Natural wine is a niche, but its signature styles are becoming common in California


This week I have a story about zero-zero wine, which is a subset of natural wine that – if you can believe it – is even more radical. While some natural wines are made with small amounts of sulfur, a preservative, and other minor interventions, zero-zero wines are characterized by a commitment to add nothing at all. “Nothing added and nothing taken” is the motto of the movement.

It’s not a new concept at all, but I wanted to explore the zero-zero scene now because there seems to have suddenly been a proliferation of Philosophy-respecting Northern California winemakers – over 20 new ones in the last few years. years, by my account. With the advent of a new bar in San Francisco that exclusively serves zero-zero wines, it seemed like we had reached an inflection point.

Working on this piece made me think about how the influence of natural wine has exploded in recent years in California. I’m not just talking about the popularity of natural wine itself. It’s also that unnatural wineries, aka the vast majority of wineries in this state, seem to be showing signs of having been swayed by the rhetoric of natural wine. Visit any artisanal producer in the Bay Area and they’ll likely brag about their preference for “low intervention”. To me this clearly reads as a response to the feeling that more and more wine drinkers have been willing to salivate at terms like these. “Clean” and “pure”, which have been co-opted by some seriously industrial wineries, also fall into the bucket.

The styles of wine popularized by natural winemakers are also diversifying into the mainstream. Natural sparkling wine, piquette, chilled reds and multi-fruit cofermentations are all categories closely associated with natural wine, but are now appearing in non-natural cellars.

Bonterra from Mendocino County (which cultivates organically and biodynamically but is not strictly a natural producer) produces a wine called Young Red, which, according to a press release, “answers the resounding call for affordable reds and lighter ”- an appeal that originates from the cool, early release, lightly extracted reds that are ubiquitous in natural wine bars. In natural language, this style is often referred to as “glou glou”, an onomatopoeia meant to invoke nature to drink from these easy-to-drink bottles.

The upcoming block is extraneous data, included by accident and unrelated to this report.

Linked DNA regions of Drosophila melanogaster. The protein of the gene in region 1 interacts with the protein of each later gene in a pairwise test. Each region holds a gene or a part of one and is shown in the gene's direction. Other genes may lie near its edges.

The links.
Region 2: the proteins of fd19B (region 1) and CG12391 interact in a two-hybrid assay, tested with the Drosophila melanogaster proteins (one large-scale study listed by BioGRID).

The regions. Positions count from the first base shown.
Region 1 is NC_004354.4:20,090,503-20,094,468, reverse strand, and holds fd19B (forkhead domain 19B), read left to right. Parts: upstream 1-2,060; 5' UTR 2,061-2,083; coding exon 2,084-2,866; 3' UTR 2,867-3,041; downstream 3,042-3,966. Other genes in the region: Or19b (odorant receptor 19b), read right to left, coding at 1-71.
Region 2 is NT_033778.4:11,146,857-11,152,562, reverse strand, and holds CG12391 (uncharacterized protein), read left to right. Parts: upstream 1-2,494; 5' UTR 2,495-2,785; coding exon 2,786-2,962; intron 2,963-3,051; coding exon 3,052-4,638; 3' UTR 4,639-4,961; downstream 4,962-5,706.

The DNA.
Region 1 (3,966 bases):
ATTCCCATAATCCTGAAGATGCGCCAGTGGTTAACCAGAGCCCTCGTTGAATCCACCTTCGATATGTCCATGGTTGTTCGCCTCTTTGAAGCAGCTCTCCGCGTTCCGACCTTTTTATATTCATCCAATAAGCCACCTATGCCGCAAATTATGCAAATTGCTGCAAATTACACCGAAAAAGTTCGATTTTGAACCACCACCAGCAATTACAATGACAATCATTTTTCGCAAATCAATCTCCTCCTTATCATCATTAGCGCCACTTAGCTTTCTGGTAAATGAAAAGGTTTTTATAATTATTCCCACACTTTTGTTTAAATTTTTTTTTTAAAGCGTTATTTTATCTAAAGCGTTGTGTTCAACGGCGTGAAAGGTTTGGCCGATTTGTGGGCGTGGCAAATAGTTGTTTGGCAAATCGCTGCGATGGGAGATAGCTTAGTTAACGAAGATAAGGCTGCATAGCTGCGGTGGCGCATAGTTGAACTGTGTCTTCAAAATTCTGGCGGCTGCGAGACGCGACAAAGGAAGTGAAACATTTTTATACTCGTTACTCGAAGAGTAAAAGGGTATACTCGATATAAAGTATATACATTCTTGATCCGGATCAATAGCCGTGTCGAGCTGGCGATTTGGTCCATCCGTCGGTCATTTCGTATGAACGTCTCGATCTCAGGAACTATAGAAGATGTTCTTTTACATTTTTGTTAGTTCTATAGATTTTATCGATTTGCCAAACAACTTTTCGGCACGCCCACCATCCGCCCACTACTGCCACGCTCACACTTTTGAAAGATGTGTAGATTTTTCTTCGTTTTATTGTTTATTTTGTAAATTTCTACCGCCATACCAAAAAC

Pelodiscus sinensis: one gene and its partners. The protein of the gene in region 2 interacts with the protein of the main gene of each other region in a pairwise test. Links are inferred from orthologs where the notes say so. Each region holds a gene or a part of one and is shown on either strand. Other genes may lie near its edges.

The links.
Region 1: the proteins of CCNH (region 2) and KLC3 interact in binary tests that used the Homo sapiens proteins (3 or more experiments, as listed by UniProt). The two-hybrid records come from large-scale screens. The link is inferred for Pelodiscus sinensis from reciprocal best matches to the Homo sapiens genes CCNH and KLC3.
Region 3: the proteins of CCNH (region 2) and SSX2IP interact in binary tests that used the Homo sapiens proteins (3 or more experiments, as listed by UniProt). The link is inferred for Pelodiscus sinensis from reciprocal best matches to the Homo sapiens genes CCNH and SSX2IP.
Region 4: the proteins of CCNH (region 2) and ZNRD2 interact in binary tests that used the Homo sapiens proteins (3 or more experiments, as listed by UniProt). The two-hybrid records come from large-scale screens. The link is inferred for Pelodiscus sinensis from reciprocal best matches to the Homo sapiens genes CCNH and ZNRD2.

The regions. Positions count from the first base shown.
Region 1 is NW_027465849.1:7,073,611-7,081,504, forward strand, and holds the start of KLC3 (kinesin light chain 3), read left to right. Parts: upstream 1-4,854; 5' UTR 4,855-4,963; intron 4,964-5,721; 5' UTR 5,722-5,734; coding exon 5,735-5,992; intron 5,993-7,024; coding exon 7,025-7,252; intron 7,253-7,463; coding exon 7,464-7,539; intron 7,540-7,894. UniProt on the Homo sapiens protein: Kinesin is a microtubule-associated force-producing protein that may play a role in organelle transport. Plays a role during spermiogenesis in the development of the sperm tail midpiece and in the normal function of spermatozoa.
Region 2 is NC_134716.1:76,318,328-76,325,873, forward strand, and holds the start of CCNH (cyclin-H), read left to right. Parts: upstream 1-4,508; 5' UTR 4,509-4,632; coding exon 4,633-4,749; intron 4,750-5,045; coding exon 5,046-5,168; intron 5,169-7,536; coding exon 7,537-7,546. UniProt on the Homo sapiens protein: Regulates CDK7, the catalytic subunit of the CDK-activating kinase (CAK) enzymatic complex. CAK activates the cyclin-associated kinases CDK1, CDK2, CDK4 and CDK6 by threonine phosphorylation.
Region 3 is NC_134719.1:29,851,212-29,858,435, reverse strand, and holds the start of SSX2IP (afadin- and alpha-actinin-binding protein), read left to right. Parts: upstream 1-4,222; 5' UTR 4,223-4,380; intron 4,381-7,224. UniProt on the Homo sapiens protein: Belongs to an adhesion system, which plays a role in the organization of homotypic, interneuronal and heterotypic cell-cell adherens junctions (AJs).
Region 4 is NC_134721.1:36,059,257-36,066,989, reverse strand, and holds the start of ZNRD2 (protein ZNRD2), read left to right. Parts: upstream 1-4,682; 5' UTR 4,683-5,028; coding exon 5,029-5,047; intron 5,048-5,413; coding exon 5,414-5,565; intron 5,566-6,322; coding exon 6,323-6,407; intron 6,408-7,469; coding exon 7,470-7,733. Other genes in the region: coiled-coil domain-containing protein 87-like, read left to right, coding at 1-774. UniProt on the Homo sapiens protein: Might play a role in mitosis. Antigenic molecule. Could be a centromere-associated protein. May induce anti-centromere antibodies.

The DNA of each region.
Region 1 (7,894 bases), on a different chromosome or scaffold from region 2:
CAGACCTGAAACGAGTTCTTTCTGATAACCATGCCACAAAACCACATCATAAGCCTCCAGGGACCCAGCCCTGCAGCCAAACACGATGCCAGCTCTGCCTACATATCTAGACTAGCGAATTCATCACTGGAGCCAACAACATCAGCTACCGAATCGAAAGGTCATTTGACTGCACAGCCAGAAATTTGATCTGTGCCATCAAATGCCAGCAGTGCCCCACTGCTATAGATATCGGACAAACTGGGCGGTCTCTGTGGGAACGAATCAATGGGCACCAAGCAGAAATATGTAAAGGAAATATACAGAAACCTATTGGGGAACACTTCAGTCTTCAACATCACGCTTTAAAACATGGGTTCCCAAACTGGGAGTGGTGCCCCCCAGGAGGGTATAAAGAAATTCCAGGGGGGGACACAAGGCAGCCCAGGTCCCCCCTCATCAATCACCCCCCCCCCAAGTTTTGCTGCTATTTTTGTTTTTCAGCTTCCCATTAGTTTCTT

In Napa, Anarchist Wine Co., which does not identify itself as natural, recently launched a piquette, a drink that has become synonymous with natural wine. Picket is made by soaking leftover grape skins at the end of harvest with water, essentially creating something like grape skin tea. When fermented, it tends to be very low in alcohol (Anarchist clocks are at 7%) and channels some of that easy-going glo-glou energy.

One producer who really works with this concept is Obsidian Wine Co. of Sonoma, which has released a whole line of experimental products called Down the Rabbit Hole. This winery – which touts its penchant for low intervention but is, again, not explicitly natural – now makes a piquette, several natural sparkling wines (the crowd’s favorite sparkling wine style) and a cuvée that blends grapes. Sauvignon Blanc with Bartlett pears. (The latter was one of my recent wine of the week picks.)

At this rate, it won’t be long before a large company like Gallo starts producing mainstream orange wine.

What I like about this trend is that it clarifies the distinction between method and style. Natural vinification is defined by the method: if you inoculate grape juice with yeast to start fermentation, if you treat a wine with an excess of acid. Style, on the other hand, is a separate silo, and any correlation between natural wines and styles like piquettes and pet-nats is just a correlation. Theoretically, there is no reason why an alcohol-rich, oaky Cabernet Sauvignon cannot be a natural wine, just as there is no reason that a refreshing glaucous red cannot be. conventional.

Borrowing stylistic influences – like what we see in Bonterra, Anarchist and Obsidian – is a good thing, an example of people who think creatively, take inspiration from others, take on new challenges. But the conversation about the method can be a little trickier. There is always a danger that people will capitalize on buzzwords and use them irresponsibly. We saw it fully last summer when actress Cameron Diaz released her brand of “clean wine” Avaline, the marketing copy of which was full of terms that implied natural, low-intervention protocol when it wasn’t. not true.

Yet if the wine industry manages to speak honestly to its audience, I hope this blurring of stylistic lines can promote more bipartisanship. In the past, it was often felt that the natural wine people and the anti-natural wine people were divided into factions; lately, one can get the impression that zero-zero people have turned into another. Obviously, however, people are learning from each other. Maybe it shows they’re not that different after all.


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